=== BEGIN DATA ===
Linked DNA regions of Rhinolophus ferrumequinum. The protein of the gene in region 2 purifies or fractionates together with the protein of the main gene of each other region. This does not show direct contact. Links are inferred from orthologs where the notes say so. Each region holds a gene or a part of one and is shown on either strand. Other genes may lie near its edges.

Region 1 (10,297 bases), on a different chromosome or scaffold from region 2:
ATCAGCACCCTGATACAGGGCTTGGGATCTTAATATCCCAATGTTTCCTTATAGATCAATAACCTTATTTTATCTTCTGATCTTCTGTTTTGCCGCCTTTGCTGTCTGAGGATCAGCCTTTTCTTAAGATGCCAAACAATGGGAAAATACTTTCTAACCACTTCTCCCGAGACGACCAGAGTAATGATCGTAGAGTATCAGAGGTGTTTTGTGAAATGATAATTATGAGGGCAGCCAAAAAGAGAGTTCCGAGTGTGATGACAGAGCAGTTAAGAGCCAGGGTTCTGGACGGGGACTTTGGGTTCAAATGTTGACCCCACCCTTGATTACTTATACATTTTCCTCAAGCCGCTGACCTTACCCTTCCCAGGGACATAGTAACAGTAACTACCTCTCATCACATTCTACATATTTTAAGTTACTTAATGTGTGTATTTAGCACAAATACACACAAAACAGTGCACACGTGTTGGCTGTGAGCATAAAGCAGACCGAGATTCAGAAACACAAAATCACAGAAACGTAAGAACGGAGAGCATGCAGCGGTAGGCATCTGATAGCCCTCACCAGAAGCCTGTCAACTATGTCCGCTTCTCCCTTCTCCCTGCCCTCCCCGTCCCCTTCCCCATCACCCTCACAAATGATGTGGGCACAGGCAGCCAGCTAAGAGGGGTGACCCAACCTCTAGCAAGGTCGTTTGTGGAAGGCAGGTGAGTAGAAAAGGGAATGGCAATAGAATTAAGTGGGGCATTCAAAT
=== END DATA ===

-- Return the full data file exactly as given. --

Linked DNA regions of Rhinolophus ferrumequinum. The protein of the gene in region 2 purifies or fractionates together with the protein of the main gene of each other region. This does not show direct contact. Links are inferred from orthologs where the notes say so. Each region holds a gene or a part of one and is shown on either strand. Other genes may lie near its edges.

Region 1 (10,297 bases), on a different chromosome or scaffold from region 2:
ATCAGCACCCTGATACAGGGCTTGGGATCTTAATATCCCAATGTTTCCTTATAGATCAATAACCTTATTTTATCTTCTGATCTTCTGTTTTGCCGCCTTTGCTGTCTGAGGATCAGCCTTTTCTTAAGATGCCAAACAATGGGAAAATACTTTCTAACCACTTCTCCCGAGACGACCAGAGTAATGATCGTAGAGTATCAGAGGTGTTTTGTGAAATGATAATTATGAGGGCAGCCAAAAAGAGAGTTCCGAGTGTGATGACAGAGCAGTTAAGAGCCAGGGTTCTGGACGGGGACTTTGGGTTCAAATGTTGACCCCACCCTTGATTACTTATACATTTTCCTCAAGCCGCTGACCTTACCCTTCCCAGGGACATAGTAACAGTAACTACCTCTCATCACATTCTACATATTTTAAGTTACTTAATGTGTGTATTTAGCACAAATACACACAAAACAGTGCACACGTGTTGGCTGTGAGCATAAAGCAGACCGAGATTCAGAAACACAAAATCACAGAAACGTAAGAACGGAGAGCATGCAGCGGTAGGCATCTGATAGCCCTCACCAGAAGCCTGTCAACTATGTCCGCTTCTCCCTTCTCCCTGCCCTCCCCGTCCCCTTCCCCATCACCCTCACAAATGATGTGGGCACAGGCAGCCAGCTAAGAGGGGTGACCCAACCTCTAGCAAGGTCGTTTGTGGAAGGCAGGTGAGTAGAAAAGGGAATGGCAATAGAATTAAGTGGGGCATTCAAAT